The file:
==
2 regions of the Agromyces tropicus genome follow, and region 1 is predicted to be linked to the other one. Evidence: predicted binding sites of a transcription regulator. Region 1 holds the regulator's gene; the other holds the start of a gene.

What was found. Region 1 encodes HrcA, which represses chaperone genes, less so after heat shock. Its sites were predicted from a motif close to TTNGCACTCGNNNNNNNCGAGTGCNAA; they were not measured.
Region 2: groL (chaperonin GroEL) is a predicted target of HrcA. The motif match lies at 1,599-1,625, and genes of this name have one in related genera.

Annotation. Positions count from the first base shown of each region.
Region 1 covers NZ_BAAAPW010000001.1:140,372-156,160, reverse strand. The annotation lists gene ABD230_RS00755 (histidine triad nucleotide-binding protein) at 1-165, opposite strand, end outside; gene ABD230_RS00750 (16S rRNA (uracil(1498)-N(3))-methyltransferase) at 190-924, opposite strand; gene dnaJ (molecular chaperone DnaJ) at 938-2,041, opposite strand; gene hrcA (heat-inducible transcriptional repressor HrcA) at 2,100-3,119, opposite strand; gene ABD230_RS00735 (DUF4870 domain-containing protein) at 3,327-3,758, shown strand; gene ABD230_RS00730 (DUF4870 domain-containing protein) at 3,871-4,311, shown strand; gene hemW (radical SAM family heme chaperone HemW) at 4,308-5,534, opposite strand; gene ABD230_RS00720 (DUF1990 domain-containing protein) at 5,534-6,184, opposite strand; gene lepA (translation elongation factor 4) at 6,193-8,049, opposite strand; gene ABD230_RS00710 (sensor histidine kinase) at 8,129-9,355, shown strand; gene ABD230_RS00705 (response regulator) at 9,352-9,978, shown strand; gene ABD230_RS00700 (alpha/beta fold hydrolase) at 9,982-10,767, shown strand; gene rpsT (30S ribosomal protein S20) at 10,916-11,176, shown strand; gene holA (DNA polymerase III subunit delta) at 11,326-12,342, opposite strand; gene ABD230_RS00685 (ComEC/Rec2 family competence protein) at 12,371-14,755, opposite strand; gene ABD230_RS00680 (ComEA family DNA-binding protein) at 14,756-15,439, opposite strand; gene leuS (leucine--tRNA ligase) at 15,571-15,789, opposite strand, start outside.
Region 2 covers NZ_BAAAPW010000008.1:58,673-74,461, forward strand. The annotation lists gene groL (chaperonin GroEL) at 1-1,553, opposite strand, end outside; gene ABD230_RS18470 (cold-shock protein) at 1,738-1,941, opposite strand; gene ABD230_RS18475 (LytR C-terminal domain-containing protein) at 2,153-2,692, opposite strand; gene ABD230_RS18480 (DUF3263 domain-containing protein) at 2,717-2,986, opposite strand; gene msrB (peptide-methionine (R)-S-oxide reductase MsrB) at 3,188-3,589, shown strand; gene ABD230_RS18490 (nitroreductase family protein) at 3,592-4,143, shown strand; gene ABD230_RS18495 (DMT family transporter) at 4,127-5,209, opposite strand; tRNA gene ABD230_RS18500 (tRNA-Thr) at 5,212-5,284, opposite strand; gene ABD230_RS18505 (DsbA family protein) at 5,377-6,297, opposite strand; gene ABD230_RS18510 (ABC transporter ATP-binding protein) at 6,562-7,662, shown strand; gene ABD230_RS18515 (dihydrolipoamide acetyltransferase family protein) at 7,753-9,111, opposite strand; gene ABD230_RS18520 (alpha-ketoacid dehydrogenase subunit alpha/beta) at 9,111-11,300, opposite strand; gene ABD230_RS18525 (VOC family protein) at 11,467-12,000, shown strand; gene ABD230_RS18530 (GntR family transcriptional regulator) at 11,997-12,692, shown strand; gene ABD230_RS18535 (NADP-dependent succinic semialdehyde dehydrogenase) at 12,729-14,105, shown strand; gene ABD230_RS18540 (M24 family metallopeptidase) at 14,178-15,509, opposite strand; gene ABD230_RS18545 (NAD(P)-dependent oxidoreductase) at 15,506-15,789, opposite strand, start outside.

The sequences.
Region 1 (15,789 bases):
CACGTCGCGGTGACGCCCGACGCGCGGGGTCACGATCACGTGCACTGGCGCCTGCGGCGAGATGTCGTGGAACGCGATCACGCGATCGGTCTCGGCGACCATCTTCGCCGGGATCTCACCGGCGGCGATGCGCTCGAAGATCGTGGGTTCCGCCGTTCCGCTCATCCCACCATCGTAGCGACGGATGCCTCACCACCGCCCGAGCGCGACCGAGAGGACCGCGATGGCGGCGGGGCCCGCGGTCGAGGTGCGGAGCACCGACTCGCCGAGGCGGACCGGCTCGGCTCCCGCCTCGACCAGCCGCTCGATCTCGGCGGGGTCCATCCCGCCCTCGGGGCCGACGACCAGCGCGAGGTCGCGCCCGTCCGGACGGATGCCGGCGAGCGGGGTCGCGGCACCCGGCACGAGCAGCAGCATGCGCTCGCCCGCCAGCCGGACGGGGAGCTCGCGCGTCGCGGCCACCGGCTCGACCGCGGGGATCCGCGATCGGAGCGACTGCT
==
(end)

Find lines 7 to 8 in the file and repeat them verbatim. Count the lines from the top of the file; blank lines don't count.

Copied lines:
The sequences.
Region 1 (15,789 bases):